I, along with many other young Americans who have so graciously been avoiding France all our lives because we’re too poor to travel through Europe and making terrible excuses, have been brainwashed to believe that French life is a lot like Parisian life. When I think of France, I think of some guy sitting at a café by the Eiffel Tower. This man is wearing some sort of horizontally aligned black and white stripped sweater with a red scarf and a beret. One would lead me to suspect some guy who looks like the Hamburglar, but that fucker is American. I won’t let the French take over McDonald’s with their Royale-with-Cheese Bullshit. It’s a goddamn quarter pounder with queso (I only type pro-American so that I sound like I’m an intelligent asshole who is critical of America or something). This man also sports a beard, but a sissy one. Think of him looking like a classic villain with perfectly groomed facial hair that juts out of his face like three rapiers in opposite directions. He is smoking some cigarette, he probably isn’t wearing any pants, and as soon as he finishes saying “Oui Oui” in his conversation, he does a quick tug of his left mustache, downs a pint of red wine, scarfs a croissant, and jumps on his vespa travel device so he can quickly get to the next cafe. The problem is that he is not going to the next French cafe. It’s all a red herring, and this is exactly what Amélie wants you to believe.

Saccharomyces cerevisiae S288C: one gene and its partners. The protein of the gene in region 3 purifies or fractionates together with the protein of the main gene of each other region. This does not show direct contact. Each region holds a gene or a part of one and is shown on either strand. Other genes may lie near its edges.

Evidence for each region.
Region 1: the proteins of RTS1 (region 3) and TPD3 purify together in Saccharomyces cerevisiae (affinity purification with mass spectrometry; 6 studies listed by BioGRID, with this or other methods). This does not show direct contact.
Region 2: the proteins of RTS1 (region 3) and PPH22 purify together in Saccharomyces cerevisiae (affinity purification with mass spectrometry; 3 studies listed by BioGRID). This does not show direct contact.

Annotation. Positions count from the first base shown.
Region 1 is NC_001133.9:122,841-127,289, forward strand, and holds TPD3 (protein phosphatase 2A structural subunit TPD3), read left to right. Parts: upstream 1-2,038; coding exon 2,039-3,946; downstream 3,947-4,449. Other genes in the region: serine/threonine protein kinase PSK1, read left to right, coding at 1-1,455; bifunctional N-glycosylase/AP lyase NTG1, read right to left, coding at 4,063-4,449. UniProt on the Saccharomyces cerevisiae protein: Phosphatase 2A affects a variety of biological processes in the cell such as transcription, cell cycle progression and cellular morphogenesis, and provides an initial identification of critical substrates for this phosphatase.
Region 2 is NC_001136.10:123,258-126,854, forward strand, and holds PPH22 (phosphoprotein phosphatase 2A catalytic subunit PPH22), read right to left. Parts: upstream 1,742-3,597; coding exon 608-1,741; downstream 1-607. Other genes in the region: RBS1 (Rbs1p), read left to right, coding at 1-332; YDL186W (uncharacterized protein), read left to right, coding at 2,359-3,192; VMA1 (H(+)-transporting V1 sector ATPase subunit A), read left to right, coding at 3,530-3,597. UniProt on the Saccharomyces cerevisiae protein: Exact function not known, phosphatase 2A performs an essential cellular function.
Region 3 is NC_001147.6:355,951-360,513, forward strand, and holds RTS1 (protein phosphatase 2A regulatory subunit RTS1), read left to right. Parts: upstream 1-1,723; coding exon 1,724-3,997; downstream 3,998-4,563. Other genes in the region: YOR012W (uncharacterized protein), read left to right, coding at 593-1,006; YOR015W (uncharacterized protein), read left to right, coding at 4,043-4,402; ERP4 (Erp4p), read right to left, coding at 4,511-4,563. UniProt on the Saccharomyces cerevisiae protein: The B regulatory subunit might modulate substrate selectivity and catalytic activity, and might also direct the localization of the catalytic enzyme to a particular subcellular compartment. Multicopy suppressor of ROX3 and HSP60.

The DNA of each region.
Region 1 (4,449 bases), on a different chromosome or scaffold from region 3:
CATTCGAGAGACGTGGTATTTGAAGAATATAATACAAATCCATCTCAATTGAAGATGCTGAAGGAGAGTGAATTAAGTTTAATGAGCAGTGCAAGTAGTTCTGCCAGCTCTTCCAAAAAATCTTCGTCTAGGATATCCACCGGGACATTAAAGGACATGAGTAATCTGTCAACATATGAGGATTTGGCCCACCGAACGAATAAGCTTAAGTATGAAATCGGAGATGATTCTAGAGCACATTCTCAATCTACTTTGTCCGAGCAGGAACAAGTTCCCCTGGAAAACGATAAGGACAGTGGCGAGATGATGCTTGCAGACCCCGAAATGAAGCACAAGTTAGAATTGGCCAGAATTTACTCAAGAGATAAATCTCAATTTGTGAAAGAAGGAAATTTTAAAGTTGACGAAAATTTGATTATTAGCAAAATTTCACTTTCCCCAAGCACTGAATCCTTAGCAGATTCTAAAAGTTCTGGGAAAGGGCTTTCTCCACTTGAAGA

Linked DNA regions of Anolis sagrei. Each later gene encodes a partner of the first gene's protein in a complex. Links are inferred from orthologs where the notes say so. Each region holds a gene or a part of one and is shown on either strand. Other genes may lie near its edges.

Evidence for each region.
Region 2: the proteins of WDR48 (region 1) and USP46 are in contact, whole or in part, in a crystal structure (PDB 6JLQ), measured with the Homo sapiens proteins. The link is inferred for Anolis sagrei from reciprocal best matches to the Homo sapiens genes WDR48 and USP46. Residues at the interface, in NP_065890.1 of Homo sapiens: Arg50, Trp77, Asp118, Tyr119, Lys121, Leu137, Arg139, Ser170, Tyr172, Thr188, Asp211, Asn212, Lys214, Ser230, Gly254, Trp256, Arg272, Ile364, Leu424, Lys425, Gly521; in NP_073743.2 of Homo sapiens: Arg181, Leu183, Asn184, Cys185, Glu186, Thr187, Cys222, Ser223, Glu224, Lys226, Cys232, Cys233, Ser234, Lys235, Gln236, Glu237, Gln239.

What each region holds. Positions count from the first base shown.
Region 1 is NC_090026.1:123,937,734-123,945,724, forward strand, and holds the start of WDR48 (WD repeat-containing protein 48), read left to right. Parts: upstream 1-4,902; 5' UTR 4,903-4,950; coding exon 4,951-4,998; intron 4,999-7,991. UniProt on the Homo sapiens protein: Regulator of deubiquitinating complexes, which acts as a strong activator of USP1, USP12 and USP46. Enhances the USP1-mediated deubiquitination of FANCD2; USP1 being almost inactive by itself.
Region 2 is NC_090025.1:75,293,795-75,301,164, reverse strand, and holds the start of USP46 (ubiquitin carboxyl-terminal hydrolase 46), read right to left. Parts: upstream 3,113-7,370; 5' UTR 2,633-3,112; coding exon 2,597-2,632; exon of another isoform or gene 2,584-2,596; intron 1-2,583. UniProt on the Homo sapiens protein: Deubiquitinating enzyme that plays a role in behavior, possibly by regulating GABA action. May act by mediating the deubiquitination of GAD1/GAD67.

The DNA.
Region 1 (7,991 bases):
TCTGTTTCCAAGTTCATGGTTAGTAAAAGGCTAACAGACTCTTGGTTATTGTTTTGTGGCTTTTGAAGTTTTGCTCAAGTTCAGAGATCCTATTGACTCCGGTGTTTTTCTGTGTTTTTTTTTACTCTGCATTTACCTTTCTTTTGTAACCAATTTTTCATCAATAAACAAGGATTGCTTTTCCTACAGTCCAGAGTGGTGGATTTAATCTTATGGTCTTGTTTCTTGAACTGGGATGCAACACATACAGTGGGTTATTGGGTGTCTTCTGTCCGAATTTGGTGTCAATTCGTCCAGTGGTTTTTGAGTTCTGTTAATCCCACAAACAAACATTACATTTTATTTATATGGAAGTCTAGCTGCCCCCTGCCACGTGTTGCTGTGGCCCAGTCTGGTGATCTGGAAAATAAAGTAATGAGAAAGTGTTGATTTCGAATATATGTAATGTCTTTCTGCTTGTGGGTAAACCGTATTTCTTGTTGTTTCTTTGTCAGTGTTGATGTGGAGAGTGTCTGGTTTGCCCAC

Amélie is not a French movie. It’s not a comedy. It’s not romantic. Even the é in the title is distraction that leads you to believe that this is a French movie. No, Amelie is a movie about expectations of love in a world of illustrated and colorful two-dimensional characters. In many regards, Amélie is really a painting that looks like a movie.